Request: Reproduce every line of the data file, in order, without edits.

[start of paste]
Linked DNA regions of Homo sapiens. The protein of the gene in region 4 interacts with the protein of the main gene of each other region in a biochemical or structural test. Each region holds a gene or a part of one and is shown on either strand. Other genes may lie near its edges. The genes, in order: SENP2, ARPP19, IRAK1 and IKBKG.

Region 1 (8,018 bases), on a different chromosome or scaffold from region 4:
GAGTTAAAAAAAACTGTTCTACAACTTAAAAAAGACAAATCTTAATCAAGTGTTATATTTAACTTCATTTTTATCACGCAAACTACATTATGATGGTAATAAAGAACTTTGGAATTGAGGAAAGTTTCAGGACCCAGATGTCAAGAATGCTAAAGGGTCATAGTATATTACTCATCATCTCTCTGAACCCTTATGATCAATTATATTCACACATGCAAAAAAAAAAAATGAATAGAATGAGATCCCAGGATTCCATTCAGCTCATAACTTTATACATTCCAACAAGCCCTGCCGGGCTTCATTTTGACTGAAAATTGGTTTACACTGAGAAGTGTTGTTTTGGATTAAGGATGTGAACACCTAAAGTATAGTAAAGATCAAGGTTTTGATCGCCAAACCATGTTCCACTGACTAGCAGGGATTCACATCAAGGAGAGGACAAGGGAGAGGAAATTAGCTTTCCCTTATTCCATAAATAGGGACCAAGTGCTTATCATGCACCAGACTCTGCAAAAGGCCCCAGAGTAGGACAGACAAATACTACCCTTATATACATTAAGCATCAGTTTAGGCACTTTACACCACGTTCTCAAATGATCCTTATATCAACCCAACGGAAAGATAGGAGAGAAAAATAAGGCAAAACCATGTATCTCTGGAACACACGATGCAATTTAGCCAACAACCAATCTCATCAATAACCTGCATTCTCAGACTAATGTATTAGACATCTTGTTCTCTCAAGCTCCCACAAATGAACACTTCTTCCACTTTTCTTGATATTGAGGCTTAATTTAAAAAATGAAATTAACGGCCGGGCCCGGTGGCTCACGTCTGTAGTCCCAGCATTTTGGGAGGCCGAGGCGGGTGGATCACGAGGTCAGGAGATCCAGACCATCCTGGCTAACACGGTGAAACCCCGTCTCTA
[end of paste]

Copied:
Linked DNA regions of Homo sapiens. The protein of the gene in region 4 interacts with the protein of the main gene of each other region in a biochemical or structural test. Each region holds a gene or a part of one and is shown on either strand. Other genes may lie near its edges. The genes, in order: SENP2, ARPP19, IRAK1 and IKBKG.

Region 1 (8,018 bases), on a different chromosome or scaffold from region 4:
GAGTTAAAAAAAACTGTTCTACAACTTAAAAAAGACAAATCTTAATCAAGTGTTATATTTAACTTCATTTTTATCACGCAAACTACATTATGATGGTAATAAAGAACTTTGGAATTGAGGAAAGTTTCAGGACCCAGATGTCAAGAATGCTAAAGGGTCATAGTATATTACTCATCATCTCTCTGAACCCTTATGATCAATTATATTCACACATGCAAAAAAAAAAAATGAATAGAATGAGATCCCAGGATTCCATTCAGCTCATAACTTTATACATTCCAACAAGCCCTGCCGGGCTTCATTTTGACTGAAAATTGGTTTACACTGAGAAGTGTTGTTTTGGATTAAGGATGTGAACACCTAAAGTATAGTAAAGATCAAGGTTTTGATCGCCAAACCATGTTCCACTGACTAGCAGGGATTCACATCAAGGAGAGGACAAGGGAGAGGAAATTAGCTTTCCCTTATTCCATAAATAGGGACCAAGTGCTTATCATGCACCAGACTCTGCAAAAGGCCCCAGAGTAGGACAGACAAATACTACCCTTATATACATTAAGCATCAGTTTAGGCACTTTACACCACGTTCTCAAATGATCCTTATATCAACCCAACGGAAAGATAGGAGAGAAAAATAAGGCAAAACCATGTATCTCTGGAACACACGATGCAATTTAGCCAACAACCAATCTCATCAATAACCTGCATTCTCAGACTAATGTATTAGACATCTTGTTCTCTCAAGCTCCCACAAATGAACACTTCTTCCACTTTTCTTGATATTGAGGCTTAATTTAAAAAATGAAATTAACGGCCGGGCCCGGTGGCTCACGTCTGTAGTCCCAGCATTTTGGGAGGCCGAGGCGGGTGGATCACGAGGTCAGGAGATCCAGACCATCCTGGCTAACACGGTGAAACCCCGTCTCTA